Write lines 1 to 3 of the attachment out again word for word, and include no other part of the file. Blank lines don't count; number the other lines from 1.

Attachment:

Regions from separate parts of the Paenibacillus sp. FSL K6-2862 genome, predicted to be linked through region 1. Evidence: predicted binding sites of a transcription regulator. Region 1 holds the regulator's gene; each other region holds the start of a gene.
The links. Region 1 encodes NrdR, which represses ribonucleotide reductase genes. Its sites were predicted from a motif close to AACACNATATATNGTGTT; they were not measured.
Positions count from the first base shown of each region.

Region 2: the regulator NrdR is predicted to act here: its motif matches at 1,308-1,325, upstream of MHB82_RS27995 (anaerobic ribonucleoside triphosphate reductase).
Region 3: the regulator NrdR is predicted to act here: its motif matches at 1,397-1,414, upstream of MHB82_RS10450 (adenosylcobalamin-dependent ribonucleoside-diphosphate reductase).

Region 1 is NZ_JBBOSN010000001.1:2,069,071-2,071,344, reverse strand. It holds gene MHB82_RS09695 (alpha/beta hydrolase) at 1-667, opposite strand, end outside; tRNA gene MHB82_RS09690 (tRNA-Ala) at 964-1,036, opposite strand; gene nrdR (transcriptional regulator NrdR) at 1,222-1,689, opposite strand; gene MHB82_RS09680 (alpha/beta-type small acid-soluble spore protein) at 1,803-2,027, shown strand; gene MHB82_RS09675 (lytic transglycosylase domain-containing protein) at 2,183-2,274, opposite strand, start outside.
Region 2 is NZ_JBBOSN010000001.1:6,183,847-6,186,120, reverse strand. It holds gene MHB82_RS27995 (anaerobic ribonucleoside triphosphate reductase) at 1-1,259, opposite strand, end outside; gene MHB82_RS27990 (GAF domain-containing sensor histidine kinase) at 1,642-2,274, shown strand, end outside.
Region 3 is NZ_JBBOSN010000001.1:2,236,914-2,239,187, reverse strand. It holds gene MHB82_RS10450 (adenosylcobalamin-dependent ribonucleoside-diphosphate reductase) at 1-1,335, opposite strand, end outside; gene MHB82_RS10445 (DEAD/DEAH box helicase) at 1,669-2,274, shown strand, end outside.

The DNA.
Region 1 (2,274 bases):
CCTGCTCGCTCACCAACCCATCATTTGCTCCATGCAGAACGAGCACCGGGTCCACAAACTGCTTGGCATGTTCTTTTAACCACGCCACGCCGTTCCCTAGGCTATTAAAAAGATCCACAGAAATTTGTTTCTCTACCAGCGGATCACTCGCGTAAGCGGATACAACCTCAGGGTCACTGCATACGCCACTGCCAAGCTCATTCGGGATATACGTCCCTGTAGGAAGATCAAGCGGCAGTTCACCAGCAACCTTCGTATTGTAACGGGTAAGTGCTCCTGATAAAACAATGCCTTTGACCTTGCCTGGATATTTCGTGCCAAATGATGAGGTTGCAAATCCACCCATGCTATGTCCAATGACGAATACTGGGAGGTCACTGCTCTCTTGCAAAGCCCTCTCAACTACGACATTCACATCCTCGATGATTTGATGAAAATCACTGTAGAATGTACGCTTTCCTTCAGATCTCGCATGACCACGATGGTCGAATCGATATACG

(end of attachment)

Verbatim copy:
Regions from separate parts of the Paenibacillus sp. FSL K6-2862 genome, predicted to be linked through region 1. Evidence: predicted binding sites of a transcription regulator. Region 1 holds the regulator's gene; each other region holds the start of a gene.
The links. Region 1 encodes NrdR, which represses ribonucleotide reductase genes. Its sites were predicted from a motif close to AACACNATATATNGTGTT; they were not measured.
Positions count from the first base shown of each region.